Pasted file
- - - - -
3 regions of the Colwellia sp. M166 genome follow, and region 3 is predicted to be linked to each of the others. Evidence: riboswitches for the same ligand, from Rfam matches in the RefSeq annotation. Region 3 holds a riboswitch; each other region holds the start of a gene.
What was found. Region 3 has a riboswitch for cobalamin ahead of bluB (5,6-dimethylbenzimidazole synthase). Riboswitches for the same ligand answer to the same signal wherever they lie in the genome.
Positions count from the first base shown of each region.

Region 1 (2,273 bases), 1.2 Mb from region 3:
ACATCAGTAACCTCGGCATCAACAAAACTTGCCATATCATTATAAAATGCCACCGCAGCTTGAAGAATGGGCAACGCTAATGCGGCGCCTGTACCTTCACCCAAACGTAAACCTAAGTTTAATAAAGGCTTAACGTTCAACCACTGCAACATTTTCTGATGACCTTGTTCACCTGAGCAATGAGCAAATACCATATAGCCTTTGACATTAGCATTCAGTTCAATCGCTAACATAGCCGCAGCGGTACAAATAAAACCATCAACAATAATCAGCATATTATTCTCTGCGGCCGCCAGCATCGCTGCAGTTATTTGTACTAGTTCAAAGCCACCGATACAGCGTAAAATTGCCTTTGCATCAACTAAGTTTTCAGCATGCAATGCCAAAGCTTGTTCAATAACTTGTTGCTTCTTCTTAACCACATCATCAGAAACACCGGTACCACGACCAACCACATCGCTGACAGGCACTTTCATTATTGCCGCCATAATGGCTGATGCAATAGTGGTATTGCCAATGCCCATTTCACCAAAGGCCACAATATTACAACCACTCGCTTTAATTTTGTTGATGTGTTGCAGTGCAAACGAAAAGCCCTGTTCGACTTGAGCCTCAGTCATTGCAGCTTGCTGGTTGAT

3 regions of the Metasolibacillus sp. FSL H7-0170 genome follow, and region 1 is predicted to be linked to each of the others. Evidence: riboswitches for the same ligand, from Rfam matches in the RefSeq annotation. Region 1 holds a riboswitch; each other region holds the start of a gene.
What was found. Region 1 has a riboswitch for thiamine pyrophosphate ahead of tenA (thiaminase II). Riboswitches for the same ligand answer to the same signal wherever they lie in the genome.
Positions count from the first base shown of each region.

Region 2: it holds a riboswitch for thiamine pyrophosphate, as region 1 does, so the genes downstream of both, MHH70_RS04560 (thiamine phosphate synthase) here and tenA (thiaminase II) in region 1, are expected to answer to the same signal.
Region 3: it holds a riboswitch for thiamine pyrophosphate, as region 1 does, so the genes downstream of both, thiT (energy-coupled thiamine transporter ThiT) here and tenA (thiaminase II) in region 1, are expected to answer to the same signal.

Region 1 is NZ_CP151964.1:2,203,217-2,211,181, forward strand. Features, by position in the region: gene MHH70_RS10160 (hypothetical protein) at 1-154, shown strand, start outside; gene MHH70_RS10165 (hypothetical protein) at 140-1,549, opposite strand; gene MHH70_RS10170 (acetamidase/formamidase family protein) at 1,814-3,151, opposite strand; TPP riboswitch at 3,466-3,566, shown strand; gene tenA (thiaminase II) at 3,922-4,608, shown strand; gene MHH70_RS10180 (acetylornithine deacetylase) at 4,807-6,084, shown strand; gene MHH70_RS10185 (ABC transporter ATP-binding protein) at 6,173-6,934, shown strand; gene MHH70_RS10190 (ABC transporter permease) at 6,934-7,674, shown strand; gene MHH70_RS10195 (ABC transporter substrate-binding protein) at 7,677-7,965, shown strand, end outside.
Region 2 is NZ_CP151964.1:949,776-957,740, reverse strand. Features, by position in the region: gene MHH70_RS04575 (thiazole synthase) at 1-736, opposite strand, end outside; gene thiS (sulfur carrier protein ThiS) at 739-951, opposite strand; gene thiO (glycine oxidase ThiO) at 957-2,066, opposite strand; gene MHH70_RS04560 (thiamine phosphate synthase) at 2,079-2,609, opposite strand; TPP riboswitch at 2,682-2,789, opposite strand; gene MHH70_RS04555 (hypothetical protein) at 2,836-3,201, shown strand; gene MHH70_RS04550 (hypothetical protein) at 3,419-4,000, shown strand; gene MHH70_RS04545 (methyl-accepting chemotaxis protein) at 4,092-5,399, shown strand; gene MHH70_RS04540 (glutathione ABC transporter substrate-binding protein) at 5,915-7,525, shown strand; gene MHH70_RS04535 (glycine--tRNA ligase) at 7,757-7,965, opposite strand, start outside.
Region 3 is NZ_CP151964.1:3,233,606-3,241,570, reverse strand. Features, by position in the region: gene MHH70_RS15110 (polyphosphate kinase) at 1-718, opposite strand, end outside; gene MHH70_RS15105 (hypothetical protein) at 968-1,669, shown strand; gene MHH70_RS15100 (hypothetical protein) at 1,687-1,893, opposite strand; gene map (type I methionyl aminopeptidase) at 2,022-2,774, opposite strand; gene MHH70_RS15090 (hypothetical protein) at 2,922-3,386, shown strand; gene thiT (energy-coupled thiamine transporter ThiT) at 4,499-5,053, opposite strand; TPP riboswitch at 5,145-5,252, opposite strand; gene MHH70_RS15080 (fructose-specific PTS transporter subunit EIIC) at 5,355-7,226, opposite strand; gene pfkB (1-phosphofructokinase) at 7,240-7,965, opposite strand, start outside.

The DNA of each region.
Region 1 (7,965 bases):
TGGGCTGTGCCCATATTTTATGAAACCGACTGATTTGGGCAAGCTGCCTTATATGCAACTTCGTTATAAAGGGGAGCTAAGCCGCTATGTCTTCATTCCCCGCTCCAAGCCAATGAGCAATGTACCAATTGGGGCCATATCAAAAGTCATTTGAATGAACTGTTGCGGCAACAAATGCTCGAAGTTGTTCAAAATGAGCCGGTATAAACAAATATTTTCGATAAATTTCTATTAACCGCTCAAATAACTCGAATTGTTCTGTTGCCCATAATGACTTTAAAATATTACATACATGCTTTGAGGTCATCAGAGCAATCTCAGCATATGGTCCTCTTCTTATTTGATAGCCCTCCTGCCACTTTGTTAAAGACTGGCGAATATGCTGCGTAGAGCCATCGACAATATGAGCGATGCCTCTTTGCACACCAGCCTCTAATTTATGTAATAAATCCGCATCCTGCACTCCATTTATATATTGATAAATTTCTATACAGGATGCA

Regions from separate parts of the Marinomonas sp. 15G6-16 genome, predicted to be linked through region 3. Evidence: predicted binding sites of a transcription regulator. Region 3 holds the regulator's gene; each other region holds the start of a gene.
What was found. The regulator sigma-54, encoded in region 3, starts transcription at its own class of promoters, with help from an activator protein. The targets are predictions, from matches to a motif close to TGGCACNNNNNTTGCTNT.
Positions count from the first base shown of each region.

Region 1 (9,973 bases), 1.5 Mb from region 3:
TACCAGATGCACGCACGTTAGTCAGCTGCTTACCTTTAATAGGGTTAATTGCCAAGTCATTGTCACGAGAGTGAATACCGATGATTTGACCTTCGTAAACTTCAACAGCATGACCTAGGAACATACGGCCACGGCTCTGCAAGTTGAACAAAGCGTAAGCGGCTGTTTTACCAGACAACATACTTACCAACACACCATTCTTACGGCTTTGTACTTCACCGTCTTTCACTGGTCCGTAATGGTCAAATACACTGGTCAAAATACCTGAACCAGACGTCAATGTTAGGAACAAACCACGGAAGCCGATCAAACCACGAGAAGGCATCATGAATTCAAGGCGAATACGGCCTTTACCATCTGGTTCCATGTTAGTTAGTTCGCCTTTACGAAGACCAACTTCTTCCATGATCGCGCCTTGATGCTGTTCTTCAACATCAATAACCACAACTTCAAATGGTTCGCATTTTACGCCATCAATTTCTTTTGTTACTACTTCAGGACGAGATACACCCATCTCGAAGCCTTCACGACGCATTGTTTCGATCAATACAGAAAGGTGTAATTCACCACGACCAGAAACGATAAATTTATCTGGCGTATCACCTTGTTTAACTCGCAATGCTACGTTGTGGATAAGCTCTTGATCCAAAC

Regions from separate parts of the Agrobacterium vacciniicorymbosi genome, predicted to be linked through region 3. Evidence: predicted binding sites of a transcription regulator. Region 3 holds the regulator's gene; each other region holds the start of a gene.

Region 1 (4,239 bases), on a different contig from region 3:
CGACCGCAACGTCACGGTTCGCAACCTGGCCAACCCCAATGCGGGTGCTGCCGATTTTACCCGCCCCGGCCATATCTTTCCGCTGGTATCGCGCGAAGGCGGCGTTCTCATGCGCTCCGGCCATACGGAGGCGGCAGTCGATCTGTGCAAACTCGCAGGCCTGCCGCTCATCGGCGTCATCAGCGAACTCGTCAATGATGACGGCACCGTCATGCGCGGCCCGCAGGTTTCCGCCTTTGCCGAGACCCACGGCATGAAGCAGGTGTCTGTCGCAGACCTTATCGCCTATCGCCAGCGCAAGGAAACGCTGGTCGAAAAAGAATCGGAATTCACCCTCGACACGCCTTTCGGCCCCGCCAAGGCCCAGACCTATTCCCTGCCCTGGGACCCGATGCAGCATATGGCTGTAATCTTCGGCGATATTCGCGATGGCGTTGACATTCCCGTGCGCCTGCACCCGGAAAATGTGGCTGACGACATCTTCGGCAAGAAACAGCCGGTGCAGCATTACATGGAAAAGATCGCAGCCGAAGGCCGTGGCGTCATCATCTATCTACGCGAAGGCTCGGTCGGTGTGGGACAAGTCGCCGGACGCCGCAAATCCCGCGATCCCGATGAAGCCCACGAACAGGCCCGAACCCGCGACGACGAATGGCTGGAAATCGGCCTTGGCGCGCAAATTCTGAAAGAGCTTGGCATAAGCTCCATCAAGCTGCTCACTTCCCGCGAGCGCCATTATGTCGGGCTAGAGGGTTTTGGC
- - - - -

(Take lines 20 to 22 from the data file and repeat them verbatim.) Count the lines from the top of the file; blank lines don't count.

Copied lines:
Region 1 (9,973 bases), 1.5 Mb from region 3:
TACCAGATGCACGCACGTTAGTCAGCTGCTTACCTTTAATAGGGTTAATTGCCAAGTCATTGTCACGAGAGTGAATACCGATGATTTGACCTTCGTAAACTTCAACAGCATGACCTAGGAACATACGGCCACGGCTCTGCAAGTTGAACAAAGCGTAAGCGGCTGTTTTACCAGACAACATACTTACCAACACACCATTCTTACGGCTTTGTACTTCACCGTCTTTCACTGGTCCGTAATGGTCAAATACACTGGTCAAAATACCTGAACCAGACGTCAATGTTAGGAACAAACCACGGAAGCCGATCAAACCACGAGAAGGCATCATGAATTCAAGGCGAATACGGCCTTTACCATCTGGTTCCATGTTAGTTAGTTCGCCTTTACGAAGACCAACTTCTTCCATGATCGCGCCTTGATGCTGTTCTTCAACATCAATAACCACAACTTCAAATGGTTCGCATTTTACGCCATCAATTTCTTTTGTTACTACTTCAGGACGAGATACACCCATCTCGAAGCCTTCACGACGCATTGTTTCGATCAATACAGAAAGGTGTAATTCACCACGACCAGAAACGATAAATTTATCTGGCGTATCACCTTGTTTAACTCGCAATGCTACGTTGTGGATAAGCTCTTGATCCAAAC

Regions from separate parts of the Agrobacterium vacciniicorymbosi genome, predicted to be linked through region 3. Evidence: predicted binding sites of a transcription regulator. Region 3 holds the regulator's gene; each other region holds the start of a gene.